Still, I did have one great knitting-related day. I got to meet Andrea and Andrew of the Fruity Knitting podcast! You may remember from a previous post that I got to be on their Knitters of the World segment in episode 7. I got in touch with them and they graciously set aside part of a very warm afternoon to have lunch and to visit a few yarn shops in Frankfurt. Andrea and I even got to spend a bit of time knitting together in a park -- I wish I'd taken some photos of that. It was such a lovely afternoon and I can't thank them enough for their hospitality. I loved hearing Andrea's passion for design and colorwork and style and all the things that bring her to knitting. I can't thank them enough.

One of the shops we stopped by was Maschenwerke. Andrea introduced me to Heidi, the shop owner, who showed me around, pointing out the amazing variety of yarns she carries, mostly from the UK and Japan. She also had an amazing number of pattern books -- more than I think I've ever seen in a shop in the states. She flipped open some Japanese pattern books with some really cool men's designs and showed me how the patterns were written slightly differently. She seemed pretty fearless. Her knowledge of the economics of importing yarn and how she looks at quality was so impressive. I love hearing people discussing things they're passionate about, and Heidi was no exception. She clearly knows her stuff. And I also admired her drive to try new fibers in interesting combinations. It was infectious.

So much so, that I decided to knit a scarf pattern that she'd whipped up, using two fibers I'd never think to put together. Both are from the Japanese company, Ito. One is Sensai, a mohair/silk blend (60/40) in an electric blue color, the other is a flat navy ribbon-like cotton yarn, Gima 8.5. The pattern is called Schal Sommerbrise (Summer Breeze Scarf?). Every row is knit with the Sensai, and then the Gima 8.5 is brought in from time to time and knitted together with the Sensai to make beautiful stripes. The effect was quite beautiful in the shop sample she had. It will be fun to play with these new fibers and, though it might not be quite me, it will make a great gift.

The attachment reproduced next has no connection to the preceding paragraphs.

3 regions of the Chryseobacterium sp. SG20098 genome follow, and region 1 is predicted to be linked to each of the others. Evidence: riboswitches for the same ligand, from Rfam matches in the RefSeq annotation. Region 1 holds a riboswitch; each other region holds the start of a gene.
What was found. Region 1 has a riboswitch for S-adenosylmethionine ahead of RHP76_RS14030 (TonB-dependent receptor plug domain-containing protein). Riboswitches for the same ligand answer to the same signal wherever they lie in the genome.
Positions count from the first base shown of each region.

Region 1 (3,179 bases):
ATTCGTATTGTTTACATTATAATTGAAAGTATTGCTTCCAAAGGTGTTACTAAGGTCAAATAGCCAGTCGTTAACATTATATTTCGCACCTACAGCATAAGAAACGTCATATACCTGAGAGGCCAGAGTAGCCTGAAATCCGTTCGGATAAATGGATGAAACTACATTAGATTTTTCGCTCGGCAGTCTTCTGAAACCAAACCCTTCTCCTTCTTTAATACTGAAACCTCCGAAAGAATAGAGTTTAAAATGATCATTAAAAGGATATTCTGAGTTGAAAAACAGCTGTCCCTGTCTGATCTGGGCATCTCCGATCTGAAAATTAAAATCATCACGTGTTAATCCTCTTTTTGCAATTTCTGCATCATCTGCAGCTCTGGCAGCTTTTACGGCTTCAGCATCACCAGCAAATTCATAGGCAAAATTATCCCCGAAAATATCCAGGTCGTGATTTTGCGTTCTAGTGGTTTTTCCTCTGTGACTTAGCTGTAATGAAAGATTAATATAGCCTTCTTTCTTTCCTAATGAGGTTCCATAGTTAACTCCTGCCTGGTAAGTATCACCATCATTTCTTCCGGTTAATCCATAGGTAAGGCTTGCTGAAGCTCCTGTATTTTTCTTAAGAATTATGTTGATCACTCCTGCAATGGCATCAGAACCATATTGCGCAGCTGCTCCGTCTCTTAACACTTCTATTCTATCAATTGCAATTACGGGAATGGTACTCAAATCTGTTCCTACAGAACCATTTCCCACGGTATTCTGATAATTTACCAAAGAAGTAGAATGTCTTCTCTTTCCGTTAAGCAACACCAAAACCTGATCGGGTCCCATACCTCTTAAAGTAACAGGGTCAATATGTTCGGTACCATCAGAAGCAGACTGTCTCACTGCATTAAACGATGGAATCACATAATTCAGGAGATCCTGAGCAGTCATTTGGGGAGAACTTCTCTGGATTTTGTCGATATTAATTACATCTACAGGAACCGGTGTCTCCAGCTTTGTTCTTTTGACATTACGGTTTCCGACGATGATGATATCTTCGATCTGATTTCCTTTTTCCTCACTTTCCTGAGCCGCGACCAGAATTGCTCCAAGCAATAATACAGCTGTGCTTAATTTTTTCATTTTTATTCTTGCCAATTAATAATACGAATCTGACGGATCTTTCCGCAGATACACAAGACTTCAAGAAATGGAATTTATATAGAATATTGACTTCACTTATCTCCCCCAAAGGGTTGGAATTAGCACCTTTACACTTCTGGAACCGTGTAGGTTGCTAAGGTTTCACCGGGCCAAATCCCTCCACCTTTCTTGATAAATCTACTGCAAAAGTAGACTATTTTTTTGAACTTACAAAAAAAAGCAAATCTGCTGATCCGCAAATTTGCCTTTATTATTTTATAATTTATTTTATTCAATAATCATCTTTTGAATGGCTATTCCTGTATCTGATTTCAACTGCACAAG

Meanwhile, off to the side, Andrea was showing Jeff some nice men's sweater patterns from some Rowan design books. Jeff doesn't always care for handknits, mostly because of my preference for wool. But I think Andrea may have convinced both of us to branch out a bit, so be on the lookout for a future project that I think we'll both be happy with. Thanks, Andrea!

I did try to visit some yarn shops in Ljubljana when we were in Slovenia, but the two I had identified weren't around any more. The first had closed up it's city storefront and was now based in a small town many kilometers away. And the other seemed to have shut down for the summer. As near as we could tell from the sign in the shop window, the owner was saying she'd be back in January. So much for Slovenian knitting. I didn't see a single soul knitting in Slovenia. However, a few days earlier, on one of the hottest days  in a city on the coast, I did see a woman crocheting in the shade on her rooftop terrace. She looked so relaxed and peaceful...

Since I've been home over the past week, I've been able to work one last baby blanket for the summer. It's soaking right now and getting ready for blocking. More on that later.